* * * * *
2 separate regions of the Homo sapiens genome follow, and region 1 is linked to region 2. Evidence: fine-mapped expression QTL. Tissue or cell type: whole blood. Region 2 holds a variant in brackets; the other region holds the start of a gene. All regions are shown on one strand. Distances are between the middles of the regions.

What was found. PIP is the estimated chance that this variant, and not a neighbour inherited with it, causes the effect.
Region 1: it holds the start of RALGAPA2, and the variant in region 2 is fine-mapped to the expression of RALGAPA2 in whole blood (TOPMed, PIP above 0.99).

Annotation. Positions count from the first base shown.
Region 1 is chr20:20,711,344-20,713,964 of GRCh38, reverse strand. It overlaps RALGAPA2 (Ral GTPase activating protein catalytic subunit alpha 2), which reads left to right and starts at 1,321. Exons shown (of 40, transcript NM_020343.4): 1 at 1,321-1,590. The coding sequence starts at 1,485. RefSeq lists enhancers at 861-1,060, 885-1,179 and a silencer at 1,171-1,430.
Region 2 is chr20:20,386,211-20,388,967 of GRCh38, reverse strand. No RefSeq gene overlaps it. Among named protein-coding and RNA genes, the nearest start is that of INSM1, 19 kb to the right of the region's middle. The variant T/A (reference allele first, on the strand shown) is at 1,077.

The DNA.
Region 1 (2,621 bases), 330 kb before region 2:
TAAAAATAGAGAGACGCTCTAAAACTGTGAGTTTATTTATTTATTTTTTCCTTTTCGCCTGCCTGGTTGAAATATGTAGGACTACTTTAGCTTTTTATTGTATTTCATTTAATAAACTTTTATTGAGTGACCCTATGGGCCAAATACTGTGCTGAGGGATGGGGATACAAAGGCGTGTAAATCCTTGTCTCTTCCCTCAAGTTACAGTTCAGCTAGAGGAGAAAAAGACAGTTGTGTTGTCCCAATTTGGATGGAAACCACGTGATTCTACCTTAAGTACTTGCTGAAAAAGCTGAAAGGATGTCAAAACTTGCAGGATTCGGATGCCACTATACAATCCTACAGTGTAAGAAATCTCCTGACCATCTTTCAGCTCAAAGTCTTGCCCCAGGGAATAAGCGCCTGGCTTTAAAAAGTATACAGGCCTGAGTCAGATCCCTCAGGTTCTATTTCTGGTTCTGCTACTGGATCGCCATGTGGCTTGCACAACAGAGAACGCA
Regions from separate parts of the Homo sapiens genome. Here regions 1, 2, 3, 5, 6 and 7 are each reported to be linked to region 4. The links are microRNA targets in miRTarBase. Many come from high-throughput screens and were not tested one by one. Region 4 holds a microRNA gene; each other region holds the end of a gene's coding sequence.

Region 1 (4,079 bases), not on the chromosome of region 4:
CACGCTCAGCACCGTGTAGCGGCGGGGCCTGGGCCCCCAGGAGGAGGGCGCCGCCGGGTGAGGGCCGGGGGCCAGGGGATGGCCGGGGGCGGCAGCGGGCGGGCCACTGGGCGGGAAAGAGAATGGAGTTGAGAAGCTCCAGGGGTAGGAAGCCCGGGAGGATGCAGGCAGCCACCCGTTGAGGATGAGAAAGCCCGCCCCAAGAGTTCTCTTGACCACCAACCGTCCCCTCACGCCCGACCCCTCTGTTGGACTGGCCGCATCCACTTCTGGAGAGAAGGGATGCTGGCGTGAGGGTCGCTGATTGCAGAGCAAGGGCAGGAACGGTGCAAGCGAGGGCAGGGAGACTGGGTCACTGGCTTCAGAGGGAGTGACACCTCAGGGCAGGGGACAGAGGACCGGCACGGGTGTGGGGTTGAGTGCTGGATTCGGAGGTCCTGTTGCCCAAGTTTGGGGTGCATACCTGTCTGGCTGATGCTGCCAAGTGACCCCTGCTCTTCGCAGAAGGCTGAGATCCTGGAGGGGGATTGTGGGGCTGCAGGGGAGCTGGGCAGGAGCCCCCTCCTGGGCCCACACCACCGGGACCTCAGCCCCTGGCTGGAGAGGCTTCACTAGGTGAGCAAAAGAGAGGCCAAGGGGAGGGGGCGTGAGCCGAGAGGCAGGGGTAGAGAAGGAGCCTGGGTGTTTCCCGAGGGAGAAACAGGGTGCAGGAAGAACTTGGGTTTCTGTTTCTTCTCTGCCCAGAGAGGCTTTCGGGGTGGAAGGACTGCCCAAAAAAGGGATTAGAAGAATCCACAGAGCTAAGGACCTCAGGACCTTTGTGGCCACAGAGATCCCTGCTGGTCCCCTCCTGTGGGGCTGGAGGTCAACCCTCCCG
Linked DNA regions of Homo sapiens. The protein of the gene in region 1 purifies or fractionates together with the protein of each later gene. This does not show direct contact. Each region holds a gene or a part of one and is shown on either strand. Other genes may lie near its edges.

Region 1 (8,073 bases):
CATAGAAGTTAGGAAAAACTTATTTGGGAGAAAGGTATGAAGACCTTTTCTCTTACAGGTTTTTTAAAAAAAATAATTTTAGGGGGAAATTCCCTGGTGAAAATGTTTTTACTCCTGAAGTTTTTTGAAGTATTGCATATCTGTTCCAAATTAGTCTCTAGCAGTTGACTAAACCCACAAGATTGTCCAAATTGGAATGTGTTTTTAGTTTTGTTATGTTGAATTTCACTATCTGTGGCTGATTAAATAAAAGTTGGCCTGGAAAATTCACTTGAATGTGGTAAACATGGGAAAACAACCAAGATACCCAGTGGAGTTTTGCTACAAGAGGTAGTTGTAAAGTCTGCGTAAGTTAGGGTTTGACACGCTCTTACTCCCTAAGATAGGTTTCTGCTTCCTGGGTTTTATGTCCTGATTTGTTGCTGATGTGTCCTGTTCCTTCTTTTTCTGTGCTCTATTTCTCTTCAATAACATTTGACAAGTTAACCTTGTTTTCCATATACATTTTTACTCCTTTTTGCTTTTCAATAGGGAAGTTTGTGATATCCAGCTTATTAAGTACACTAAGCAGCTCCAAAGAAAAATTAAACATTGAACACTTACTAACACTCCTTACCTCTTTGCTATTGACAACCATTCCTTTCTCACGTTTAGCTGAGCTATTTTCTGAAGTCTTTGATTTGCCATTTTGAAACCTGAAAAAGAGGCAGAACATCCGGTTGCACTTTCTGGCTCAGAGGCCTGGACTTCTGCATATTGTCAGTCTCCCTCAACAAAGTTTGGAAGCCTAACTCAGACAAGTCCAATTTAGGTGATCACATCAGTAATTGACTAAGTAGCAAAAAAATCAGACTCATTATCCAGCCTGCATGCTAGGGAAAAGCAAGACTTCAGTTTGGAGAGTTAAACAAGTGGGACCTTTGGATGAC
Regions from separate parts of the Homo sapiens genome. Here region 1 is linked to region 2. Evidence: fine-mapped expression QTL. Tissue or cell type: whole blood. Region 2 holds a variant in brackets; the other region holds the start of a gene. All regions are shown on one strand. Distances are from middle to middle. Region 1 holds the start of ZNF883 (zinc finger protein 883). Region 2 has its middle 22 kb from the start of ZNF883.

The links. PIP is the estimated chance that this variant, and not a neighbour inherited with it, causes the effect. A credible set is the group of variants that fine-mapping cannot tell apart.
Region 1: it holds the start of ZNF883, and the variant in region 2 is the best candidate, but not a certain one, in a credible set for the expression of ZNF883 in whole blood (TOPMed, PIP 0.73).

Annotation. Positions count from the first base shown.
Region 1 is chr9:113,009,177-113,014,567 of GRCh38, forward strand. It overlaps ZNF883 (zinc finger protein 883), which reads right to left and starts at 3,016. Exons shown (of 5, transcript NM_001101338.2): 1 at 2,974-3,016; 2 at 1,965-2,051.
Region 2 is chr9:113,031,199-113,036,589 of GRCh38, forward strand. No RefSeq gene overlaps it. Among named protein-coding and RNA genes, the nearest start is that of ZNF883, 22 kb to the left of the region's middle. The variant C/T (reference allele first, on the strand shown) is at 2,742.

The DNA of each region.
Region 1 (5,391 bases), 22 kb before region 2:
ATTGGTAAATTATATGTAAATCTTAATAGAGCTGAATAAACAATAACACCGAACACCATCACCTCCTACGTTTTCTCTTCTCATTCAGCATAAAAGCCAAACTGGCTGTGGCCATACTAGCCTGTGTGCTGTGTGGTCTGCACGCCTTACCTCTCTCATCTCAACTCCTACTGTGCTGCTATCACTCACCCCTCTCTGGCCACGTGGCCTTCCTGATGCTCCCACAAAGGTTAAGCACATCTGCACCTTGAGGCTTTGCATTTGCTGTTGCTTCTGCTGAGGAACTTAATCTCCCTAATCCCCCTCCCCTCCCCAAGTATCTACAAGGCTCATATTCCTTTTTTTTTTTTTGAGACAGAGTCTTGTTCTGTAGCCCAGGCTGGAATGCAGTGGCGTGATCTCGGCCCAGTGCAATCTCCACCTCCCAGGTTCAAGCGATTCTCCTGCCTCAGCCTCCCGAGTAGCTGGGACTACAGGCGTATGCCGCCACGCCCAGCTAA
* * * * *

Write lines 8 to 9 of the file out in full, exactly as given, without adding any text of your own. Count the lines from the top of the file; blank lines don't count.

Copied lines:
Region 1 (2,621 bases), 330 kb before region 2:
TAAAAATAGAGAGACGCTCTAAAACTGTGAGTTTATTTATTTATTTTTTCCTTTTCGCCTGCCTGGTTGAAATATGTAGGACTACTTTAGCTTTTTATTGTATTTCATTTAATAAACTTTTATTGAGTGACCCTATGGGCCAAATACTGTGCTGAGGGATGGGGATACAAAGGCGTGTAAATCCTTGTCTCTTCCCTCAAGTTACAGTTCAGCTAGAGGAGAAAAAGACAGTTGTGTTGTCCCAATTTGGATGGAAACCACGTGATTCTACCTTAAGTACTTGCTGAAAAAGCTGAAAGGATGTCAAAACTTGCAGGATTCGGATGCCACTATACAATCCTACAGTGTAAGAAATCTCCTGACCATCTTTCAGCTCAAAGTCTTGCCCCAGGGAATAAGCGCCTGGCTTTAAAAAGTATACAGGCCTGAGTCAGATCCCTCAGGTTCTATTTCTGGTTCTGCTACTGGATCGCCATGTGGCTTGCACAACAGAGAACGCA